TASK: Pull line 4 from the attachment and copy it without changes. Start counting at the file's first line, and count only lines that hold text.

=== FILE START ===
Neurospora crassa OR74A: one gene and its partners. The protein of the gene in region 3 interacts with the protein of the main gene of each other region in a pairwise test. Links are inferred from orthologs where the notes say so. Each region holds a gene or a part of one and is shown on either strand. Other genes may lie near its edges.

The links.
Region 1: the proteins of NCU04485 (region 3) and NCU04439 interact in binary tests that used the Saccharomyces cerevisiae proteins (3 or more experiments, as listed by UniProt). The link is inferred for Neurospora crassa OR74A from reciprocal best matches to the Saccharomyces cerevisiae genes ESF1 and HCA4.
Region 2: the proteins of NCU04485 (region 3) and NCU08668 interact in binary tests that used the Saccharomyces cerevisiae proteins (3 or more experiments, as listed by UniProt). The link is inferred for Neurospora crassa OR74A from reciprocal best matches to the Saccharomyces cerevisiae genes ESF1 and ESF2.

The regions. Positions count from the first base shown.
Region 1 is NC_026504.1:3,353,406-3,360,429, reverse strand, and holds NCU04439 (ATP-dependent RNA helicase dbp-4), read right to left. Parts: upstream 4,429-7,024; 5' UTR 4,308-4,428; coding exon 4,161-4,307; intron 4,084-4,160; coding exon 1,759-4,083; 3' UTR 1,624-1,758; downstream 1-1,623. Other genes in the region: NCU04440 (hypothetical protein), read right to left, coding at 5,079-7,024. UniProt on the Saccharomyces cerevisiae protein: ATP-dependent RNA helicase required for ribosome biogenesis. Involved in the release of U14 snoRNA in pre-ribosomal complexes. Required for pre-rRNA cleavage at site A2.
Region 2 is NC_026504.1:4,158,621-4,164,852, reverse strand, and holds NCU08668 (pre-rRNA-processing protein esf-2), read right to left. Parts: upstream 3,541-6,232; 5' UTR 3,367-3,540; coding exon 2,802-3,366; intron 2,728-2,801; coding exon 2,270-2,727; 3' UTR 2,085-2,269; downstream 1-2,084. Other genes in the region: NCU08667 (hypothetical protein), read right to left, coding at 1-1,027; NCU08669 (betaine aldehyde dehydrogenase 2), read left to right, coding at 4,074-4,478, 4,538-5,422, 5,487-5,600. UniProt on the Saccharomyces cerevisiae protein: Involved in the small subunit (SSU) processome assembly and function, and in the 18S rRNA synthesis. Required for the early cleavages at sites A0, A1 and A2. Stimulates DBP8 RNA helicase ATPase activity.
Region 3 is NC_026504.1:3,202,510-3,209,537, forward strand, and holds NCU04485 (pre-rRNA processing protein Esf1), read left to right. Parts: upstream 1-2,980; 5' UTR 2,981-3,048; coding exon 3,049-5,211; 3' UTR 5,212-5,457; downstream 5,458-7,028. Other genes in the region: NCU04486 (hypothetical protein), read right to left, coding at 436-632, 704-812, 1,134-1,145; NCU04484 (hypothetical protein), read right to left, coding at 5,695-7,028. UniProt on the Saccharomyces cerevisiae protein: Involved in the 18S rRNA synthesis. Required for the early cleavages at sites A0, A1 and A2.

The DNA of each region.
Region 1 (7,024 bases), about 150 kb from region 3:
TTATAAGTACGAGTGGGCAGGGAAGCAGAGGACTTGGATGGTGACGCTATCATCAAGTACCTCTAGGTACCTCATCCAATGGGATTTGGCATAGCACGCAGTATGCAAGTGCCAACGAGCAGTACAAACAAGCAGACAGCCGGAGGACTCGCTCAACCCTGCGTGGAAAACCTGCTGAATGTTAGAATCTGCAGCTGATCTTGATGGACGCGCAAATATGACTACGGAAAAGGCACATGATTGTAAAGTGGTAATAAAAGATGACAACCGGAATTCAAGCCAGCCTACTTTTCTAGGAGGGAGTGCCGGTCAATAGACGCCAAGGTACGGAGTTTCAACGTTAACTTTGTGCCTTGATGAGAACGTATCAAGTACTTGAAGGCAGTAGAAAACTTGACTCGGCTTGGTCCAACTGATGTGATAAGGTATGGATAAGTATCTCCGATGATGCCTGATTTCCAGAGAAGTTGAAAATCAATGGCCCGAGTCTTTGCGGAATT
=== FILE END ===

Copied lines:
Region 2: the proteins of NCU04485 (region 3) and NCU08668 interact in binary tests that used the Saccharomyces cerevisiae proteins (3 or more experiments, as listed by UniProt). The link is inferred for Neurospora crassa OR74A from reciprocal best matches to the Saccharomyces cerevisiae genes ESF1 and ESF2.